Objectives: To examine the prevalence of immune activation in gastrointestinal (GI) mucosa in children with juvenile idiopathic arthritis (JIA) or connective tissue disease (CTD).
Study design: We studied 27 children (15 girls, mean age 9.8+/-4.8 years) with JIA/CTD and GI symptoms, including nine with oligoarthritis, nine with polyarthritis, two with systemic arthritis, three with enthesitis-related arthritis, and four with various CTDs. The control group consists of 54 children (31 girls, mean age 11.3+/-6.3 years) with GI symptoms but shown to have no significant GI or rheumatoid disorder. The subjects were examined by gastroduodenoscopy (22 patients, 50 controls) and colonoscopy (23 patients, 16 controls). Intraepithelial CD3+, alpha/beta+, and gamma/delta+ lymphocytes were counted from duodenal and ileal biopsies.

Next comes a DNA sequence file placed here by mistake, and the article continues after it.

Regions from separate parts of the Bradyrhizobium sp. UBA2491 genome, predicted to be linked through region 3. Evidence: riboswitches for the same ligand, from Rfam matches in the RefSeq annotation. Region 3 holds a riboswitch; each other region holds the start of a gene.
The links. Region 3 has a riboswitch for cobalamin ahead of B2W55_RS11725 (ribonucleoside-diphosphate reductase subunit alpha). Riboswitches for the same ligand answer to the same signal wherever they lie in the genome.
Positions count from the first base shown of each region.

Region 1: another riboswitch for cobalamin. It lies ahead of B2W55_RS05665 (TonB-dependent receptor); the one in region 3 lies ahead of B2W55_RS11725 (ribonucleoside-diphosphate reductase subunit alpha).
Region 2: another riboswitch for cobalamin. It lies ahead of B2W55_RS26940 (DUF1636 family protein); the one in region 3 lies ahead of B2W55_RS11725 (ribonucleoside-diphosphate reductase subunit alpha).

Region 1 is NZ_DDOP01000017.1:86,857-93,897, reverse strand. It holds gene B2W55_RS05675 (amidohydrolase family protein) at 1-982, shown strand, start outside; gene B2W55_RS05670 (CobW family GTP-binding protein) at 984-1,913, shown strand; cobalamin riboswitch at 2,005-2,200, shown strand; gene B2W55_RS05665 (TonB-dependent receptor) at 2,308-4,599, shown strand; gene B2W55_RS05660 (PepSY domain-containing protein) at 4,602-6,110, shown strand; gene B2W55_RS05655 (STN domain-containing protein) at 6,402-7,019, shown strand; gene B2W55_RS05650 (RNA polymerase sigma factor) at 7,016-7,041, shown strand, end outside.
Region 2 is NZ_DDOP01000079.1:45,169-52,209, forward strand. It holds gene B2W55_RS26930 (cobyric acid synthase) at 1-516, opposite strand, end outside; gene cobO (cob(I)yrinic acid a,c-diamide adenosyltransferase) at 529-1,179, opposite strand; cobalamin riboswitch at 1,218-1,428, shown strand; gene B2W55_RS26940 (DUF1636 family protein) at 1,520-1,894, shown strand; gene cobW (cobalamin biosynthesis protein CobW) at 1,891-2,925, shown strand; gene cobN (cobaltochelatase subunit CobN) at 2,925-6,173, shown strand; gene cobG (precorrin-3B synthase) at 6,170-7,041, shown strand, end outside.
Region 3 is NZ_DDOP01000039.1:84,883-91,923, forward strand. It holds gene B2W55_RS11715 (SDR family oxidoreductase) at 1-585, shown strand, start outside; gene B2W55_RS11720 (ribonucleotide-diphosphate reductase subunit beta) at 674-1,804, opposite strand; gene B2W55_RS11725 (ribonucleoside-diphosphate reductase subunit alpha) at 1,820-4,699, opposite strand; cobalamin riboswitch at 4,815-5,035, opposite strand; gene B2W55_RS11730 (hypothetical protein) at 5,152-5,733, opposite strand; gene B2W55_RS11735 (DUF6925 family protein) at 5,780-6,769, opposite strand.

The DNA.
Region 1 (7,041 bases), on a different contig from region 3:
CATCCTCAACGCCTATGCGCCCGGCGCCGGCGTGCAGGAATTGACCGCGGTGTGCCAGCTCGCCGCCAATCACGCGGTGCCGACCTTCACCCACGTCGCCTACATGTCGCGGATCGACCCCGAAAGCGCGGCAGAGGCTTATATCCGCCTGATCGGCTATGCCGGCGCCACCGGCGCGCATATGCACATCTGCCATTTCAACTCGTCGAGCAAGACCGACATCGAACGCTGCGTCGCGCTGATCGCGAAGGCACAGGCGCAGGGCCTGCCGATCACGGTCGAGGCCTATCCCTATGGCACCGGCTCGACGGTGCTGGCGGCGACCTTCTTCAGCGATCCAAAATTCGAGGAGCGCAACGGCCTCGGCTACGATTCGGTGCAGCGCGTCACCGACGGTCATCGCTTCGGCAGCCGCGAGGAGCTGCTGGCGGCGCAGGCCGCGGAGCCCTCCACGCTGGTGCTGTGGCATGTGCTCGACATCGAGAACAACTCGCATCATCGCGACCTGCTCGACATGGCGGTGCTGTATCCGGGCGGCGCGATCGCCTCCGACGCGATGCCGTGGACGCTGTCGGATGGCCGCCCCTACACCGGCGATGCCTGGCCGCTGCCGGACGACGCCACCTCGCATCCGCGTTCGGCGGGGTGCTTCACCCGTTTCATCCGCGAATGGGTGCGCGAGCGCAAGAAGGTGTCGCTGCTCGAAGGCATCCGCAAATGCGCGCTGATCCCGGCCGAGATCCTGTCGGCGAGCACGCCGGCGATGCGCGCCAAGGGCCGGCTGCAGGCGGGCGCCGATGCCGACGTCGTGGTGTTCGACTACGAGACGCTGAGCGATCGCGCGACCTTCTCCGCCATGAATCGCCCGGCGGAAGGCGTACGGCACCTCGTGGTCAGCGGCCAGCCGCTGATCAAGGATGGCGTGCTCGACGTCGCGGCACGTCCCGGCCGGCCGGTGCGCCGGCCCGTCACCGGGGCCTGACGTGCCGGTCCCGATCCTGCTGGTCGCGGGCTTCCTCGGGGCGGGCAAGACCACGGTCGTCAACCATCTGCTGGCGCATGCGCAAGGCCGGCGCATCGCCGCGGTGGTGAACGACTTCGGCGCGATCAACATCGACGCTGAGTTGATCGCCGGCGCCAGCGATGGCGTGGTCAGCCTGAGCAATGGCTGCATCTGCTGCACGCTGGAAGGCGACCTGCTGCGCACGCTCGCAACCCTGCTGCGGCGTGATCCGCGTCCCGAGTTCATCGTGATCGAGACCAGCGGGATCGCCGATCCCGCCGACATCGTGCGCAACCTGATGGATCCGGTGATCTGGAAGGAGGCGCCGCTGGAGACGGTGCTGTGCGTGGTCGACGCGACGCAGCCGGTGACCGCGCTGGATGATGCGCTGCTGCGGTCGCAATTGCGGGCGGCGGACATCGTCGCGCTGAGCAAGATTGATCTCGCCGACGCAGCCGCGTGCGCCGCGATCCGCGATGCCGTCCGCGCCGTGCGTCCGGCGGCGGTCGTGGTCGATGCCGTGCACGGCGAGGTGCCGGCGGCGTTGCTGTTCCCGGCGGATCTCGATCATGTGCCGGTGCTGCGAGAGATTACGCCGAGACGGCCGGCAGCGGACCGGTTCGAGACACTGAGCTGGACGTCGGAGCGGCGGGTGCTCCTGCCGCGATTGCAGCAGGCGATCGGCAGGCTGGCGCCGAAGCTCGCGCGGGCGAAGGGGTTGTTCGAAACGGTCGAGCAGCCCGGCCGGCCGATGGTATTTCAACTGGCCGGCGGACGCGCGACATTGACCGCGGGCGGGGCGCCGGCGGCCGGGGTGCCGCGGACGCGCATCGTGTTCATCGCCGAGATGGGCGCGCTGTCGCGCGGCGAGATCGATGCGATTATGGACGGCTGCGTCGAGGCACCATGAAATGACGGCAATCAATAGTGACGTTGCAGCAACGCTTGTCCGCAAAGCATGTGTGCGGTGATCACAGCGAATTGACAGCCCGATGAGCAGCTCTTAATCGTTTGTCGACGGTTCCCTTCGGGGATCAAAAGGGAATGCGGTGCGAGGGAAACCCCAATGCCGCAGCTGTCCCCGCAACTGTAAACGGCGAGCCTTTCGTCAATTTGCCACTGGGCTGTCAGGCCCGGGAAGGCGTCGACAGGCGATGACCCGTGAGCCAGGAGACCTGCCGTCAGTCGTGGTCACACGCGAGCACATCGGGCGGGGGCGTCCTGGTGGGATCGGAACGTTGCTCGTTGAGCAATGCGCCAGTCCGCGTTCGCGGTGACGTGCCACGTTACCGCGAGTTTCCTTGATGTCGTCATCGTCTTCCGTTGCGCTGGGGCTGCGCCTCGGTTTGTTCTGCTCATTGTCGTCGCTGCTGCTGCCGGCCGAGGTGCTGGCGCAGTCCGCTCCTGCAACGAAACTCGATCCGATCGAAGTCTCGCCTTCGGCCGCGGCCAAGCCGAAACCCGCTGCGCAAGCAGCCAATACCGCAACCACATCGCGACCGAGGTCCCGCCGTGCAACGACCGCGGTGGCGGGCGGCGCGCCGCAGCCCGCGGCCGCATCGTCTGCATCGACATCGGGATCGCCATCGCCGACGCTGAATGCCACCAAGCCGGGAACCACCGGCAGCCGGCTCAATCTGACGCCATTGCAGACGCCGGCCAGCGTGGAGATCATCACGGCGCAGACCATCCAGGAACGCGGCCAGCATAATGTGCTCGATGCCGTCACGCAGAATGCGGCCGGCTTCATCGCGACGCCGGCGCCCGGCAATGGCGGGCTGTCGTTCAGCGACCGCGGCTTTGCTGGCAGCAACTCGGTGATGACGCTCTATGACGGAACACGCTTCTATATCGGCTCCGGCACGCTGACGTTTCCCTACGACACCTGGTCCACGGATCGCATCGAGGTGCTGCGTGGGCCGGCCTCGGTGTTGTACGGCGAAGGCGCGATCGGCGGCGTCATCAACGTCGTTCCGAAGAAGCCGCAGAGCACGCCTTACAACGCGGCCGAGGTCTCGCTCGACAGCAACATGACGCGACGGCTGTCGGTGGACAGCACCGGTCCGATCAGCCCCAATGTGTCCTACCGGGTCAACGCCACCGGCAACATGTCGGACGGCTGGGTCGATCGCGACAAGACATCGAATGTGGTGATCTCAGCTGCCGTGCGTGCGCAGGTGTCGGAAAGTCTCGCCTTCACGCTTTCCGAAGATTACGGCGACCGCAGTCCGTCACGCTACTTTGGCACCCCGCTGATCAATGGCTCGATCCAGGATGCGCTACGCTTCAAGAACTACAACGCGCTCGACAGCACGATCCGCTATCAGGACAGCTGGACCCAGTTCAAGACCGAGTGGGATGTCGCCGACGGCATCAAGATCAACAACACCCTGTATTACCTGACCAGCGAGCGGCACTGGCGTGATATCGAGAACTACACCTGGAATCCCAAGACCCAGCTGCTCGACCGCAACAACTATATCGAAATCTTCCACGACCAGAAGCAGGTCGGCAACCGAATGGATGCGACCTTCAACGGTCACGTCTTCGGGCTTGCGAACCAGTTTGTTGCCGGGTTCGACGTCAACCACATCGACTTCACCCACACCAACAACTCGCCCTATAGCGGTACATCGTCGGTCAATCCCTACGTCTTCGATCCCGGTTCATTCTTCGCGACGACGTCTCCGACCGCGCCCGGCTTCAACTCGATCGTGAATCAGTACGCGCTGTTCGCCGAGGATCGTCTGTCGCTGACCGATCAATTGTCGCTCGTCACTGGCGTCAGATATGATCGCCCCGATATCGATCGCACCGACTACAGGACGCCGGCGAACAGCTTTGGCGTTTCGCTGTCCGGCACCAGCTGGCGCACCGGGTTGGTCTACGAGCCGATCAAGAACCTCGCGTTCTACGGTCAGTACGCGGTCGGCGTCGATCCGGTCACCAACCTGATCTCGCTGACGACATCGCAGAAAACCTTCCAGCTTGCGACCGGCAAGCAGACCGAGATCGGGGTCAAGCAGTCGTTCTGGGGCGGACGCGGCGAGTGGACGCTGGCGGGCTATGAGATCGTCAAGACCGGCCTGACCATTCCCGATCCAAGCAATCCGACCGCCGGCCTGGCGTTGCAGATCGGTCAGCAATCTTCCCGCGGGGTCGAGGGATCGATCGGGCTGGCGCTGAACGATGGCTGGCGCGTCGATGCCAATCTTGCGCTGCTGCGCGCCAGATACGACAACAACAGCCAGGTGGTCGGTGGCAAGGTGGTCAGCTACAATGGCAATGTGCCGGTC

Results: Five patients with JIA/CTD (19%) had ulcerative colitis. Lymphoid nodular hyperplasia (LNH) was more common in the patients [74% (20/27)] than in the controls [16% (8/50), p = 0.001], as well in the duodenal bulb [29% (7/24) vs. 10% (5/50)], terminal ileum [74% (14/19) vs. 38% (5/13)], and the colon [50% (11/22) vs. 14% (2/14)]. In the duodenum, CD3, alpha/beta+, and gamma/delta+ lymphocytes counts were higher in JIA/CTD (p<0.05). In the ileum, gamma/delta+ cell numbers had increased in JIA/CTD (p<0.05). Either LNH, increased gamma/delta+ count, or both were more common in JIA/CTD [89% (24/27)] than in the controls [13% (7/54), p<0.0001].
Conclusions: The majority of children suffering from JIA or CTD with GI symptoms show abnormalities consistent with activation of the intestinal immune system. The aetiology of this reaction remains unknown, but similar features are seen in delayed-type food allergy.